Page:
• Esther 2:12 - “(six months with oil of myrrh, and six months with sweet odours, and with other things  for the purifying of the women)”

• Psalm 45:7-8 - Oil of gladness made up of myrrh, aloes (sandalwood), and cassia, “whereby they  have made you glad.”

• Psalm 51:7 - “Purge me with hyssop, and I shall be clean:”

• Psalm 133:2 - “Precious ointment upon the head, that ran down upon the beard.”

The word “precious” was never applied to vegetable oils but always to essential oils, such as cassia, hyssop, frankincense, spikenard, and others. The words translated from the Hebrew and Greek as “anoint” meant “to cover, rub, or smear the head or body (or object) with oil.

• Proverbs 21:20 - "There is treasure to be desired and oil in the dwelling of the wise.” 

• Proverbs 27:9 - “Ointment and perfume rejoice the heart.” These words were aromatic oils. 

• Matthew 2:11 - “gold, frankincense, and myrrh” My personal opinion is that gold here refers to  an oil, of which there are a few possibilities, such as Balm or Balsam oil 

• Mark 6:13 - “anoint the sick with oil and heal them.” (Therapeuo) 

• Mark 15:23 - Myrrh mixed with wine given to those being crucified as a pain reliever 

• John 12:3 - “a pound of ointment of spikenard” 

• John 19:39 - “a mixture of myrrh and aloes (sandalwood), about a hundred-pound weight.”  This would be equivalent to around $150,000-200,000 today.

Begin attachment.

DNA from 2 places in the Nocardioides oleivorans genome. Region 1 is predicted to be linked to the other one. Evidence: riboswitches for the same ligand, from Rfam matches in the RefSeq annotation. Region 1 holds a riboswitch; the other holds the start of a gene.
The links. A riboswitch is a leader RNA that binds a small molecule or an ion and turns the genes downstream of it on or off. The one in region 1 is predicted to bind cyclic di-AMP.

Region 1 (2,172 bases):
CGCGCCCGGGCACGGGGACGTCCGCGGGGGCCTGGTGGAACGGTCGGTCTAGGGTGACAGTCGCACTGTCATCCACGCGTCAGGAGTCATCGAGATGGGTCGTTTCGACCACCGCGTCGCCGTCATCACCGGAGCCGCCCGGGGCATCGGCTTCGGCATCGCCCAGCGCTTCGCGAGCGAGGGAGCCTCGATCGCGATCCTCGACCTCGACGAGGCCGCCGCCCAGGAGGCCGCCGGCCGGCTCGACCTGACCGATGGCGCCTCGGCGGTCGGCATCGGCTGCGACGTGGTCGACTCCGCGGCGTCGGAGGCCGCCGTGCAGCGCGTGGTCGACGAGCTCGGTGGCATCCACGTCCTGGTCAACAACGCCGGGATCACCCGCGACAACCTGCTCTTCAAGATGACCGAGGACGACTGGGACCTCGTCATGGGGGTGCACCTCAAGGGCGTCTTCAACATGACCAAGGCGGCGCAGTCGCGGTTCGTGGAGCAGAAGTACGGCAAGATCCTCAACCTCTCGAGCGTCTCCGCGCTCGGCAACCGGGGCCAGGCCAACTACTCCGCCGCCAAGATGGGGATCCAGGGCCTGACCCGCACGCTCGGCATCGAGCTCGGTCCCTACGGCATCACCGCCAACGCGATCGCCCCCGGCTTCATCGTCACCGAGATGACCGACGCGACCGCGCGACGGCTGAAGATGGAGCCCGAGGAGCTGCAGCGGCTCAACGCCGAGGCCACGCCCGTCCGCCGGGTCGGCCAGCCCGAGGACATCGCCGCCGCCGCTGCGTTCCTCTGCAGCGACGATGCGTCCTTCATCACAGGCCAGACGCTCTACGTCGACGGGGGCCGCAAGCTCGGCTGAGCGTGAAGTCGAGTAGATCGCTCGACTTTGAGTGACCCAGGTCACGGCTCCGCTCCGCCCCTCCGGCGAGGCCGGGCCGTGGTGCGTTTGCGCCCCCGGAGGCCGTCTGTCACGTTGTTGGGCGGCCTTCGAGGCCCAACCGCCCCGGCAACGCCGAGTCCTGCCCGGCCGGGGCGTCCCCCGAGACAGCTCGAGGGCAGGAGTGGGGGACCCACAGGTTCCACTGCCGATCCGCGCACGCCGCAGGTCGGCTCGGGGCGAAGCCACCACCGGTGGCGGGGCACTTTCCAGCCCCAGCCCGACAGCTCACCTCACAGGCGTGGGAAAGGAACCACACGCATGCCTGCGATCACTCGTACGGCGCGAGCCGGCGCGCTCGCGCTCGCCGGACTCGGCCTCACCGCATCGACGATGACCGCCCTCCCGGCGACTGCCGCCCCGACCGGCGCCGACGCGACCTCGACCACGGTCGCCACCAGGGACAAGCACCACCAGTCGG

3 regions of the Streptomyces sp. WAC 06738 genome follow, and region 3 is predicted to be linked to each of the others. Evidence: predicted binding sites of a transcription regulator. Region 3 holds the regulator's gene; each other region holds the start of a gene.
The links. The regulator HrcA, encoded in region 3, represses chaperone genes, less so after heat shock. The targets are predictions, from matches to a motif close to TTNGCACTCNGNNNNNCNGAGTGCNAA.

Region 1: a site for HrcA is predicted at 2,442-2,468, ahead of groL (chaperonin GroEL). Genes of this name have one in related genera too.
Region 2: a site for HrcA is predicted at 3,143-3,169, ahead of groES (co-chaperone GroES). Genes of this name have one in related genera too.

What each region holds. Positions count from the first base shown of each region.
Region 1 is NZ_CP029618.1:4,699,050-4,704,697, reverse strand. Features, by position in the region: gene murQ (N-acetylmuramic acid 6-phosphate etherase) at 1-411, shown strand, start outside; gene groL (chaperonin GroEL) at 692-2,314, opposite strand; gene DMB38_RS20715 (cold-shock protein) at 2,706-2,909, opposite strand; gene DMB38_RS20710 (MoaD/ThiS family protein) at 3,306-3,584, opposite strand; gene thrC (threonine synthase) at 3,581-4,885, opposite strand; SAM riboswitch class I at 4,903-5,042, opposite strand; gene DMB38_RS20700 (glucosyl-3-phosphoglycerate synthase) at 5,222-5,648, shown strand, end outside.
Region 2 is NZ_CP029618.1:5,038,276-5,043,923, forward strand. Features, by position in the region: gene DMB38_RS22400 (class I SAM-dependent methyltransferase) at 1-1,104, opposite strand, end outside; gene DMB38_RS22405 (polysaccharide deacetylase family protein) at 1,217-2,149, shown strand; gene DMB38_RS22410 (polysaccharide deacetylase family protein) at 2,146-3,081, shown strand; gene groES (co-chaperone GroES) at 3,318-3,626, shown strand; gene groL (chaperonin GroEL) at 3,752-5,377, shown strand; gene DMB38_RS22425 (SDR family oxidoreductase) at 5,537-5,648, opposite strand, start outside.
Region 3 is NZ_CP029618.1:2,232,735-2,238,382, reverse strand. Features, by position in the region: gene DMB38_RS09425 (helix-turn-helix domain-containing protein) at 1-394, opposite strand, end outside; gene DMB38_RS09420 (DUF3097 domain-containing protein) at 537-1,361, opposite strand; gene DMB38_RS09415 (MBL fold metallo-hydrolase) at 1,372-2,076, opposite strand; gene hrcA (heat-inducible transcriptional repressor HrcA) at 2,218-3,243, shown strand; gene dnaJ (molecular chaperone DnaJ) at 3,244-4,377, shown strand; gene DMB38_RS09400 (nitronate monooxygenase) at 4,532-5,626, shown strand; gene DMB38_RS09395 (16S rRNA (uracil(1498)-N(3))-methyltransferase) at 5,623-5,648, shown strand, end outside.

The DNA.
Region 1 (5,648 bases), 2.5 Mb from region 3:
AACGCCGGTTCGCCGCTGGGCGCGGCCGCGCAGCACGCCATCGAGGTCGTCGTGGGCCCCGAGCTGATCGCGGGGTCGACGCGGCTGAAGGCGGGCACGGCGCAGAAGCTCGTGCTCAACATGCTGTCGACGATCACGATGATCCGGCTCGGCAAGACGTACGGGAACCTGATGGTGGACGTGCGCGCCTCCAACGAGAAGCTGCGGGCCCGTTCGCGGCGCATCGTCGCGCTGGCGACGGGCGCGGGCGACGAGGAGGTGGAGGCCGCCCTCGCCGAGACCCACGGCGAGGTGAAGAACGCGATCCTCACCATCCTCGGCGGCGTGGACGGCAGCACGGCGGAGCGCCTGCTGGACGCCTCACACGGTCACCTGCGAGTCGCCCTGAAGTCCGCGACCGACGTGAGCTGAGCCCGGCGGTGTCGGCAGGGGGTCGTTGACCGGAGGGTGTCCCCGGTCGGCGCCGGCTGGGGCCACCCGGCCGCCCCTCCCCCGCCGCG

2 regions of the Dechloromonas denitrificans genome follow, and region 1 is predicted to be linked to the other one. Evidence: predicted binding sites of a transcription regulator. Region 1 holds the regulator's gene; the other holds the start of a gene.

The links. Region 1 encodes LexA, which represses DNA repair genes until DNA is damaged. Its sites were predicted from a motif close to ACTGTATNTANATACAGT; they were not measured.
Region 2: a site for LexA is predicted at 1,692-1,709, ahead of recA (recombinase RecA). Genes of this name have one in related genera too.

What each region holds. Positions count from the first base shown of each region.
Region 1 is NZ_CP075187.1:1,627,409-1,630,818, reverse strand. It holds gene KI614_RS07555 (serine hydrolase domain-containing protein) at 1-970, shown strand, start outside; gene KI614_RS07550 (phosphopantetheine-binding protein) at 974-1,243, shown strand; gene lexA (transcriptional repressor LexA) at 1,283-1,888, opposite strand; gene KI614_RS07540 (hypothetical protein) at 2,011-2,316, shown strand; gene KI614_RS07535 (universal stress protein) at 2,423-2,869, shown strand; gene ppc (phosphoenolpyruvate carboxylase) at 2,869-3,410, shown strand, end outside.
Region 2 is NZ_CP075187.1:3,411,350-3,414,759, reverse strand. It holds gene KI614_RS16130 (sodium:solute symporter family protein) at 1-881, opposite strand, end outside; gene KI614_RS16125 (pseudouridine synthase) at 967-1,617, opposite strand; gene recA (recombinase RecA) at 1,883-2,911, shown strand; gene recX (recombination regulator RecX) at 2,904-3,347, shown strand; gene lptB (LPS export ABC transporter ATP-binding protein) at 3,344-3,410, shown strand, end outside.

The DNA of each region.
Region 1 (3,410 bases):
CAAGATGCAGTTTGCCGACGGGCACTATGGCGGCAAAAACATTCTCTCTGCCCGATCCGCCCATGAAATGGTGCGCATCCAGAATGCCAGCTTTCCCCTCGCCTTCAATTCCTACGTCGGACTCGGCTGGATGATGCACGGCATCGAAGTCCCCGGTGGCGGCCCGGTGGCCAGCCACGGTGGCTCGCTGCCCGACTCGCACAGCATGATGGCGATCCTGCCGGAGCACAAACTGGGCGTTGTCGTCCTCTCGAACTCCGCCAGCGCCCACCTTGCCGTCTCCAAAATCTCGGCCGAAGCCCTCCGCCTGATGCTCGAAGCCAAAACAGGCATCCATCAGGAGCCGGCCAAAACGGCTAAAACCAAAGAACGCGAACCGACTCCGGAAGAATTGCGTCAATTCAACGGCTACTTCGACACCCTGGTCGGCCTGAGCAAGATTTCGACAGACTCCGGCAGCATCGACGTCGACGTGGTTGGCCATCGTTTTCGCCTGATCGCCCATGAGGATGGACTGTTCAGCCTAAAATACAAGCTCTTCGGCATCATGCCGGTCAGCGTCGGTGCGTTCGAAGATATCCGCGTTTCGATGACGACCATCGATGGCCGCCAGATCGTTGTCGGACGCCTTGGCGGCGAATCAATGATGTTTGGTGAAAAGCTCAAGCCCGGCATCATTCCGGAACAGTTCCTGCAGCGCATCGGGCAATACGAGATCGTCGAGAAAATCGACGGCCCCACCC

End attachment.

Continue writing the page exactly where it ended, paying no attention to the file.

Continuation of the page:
• Philippians 4:18 - Paul refers to “a fragrant offering” as an acceptable gift “and pleasing to God,” which is a reference to the aromas of the essential oils used in the incenses, anointing oils, and sacrifices of worship among Jews and early Christians. 

• II Corinthians 2:15-16 - “We are unto God a sweet savor of Christ,” a description of devout  Christians 

• Ephesians 5:2 - Christ “has given himself for us an offering and a sacrifice to God for a  sweetsmelling savor.” 

Whether you are new to the world of essential oils or an experienced enthusiast, this exploration of biblical references should expand your knowledge and deepen your appreciation for these powerful botanical extracts. I hope reading the scriptures inspires and empowers you to embrace the ancient traditions of aromatherapy and weave them seamlessly into your modern lifestyle.